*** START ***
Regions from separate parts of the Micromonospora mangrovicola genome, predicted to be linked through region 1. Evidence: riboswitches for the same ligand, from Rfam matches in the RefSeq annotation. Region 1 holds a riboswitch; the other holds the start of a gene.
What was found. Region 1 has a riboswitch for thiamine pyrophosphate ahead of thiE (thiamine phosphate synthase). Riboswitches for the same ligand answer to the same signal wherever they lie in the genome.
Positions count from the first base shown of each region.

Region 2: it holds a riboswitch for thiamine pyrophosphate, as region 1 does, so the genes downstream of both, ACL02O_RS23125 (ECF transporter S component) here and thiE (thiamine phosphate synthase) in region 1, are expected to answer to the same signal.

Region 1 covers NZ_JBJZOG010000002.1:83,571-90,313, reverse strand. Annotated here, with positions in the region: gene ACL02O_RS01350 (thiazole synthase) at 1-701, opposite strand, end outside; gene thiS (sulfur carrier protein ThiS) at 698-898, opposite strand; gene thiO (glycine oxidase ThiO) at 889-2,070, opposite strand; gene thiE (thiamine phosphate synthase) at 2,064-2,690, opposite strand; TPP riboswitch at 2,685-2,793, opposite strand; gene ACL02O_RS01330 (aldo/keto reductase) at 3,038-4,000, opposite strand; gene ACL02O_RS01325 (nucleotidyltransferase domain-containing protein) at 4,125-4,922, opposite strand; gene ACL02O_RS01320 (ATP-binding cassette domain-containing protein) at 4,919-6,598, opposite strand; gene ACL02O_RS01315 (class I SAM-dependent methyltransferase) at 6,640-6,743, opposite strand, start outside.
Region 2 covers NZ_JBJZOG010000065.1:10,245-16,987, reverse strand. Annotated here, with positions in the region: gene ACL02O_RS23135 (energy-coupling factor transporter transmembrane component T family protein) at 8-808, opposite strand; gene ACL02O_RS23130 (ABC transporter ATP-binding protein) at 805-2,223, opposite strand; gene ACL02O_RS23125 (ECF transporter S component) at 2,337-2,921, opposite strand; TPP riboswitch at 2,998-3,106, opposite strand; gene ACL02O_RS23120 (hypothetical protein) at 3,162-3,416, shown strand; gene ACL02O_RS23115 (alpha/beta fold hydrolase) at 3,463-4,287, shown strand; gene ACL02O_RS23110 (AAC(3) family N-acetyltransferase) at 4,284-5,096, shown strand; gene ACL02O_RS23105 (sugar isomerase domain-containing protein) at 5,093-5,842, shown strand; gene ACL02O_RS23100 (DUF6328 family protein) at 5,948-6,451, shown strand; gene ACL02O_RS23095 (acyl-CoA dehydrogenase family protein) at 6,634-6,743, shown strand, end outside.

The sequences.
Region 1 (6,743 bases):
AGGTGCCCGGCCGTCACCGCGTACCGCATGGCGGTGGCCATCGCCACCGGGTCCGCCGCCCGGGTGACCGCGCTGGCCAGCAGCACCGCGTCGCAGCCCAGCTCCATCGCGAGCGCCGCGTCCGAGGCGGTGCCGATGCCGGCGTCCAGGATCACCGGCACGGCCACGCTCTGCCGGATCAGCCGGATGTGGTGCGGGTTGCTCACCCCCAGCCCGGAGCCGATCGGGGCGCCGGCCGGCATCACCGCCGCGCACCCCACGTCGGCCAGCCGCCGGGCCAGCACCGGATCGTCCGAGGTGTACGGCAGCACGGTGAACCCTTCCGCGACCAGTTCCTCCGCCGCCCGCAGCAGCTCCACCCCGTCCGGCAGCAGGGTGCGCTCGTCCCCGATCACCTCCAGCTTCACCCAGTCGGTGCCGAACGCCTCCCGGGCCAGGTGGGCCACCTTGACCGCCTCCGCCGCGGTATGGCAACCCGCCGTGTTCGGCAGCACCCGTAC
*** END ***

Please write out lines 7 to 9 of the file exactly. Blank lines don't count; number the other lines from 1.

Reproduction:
The sequences.
Region 1 (6,743 bases):
AGGTGCCCGGCCGTCACCGCGTACCGCATGGCGGTGGCCATCGCCACCGGGTCCGCCGCCCGGGTGACCGCGCTGGCCAGCAGCACCGCGTCGCAGCCCAGCTCCATCGCGAGCGCCGCGTCCGAGGCGGTGCCGATGCCGGCGTCCAGGATCACCGGCACGGCCACGCTCTGCCGGATCAGCCGGATGTGGTGCGGGTTGCTCACCCCCAGCCCGGAGCCGATCGGGGCGCCGGCCGGCATCACCGCCGCGCACCCCACGTCGGCCAGCCGCCGGGCCAGCACCGGATCGTCCGAGGTGTACGGCAGCACGGTGAACCCTTCCGCGACCAGTTCCTCCGCCGCCCGCAGCAGCTCCACCCCGTCCGGCAGCAGGGTGCGCTCGTCCCCGATCACCTCCAGCTTCACCCAGTCGGTGCCGAACGCCTCCCGGGCCAGGTGGGCCACCTTGACCGCCTCCGCCGCGGTATGGCAACCCGCCGTGTTCGGCAGCACCCGTAC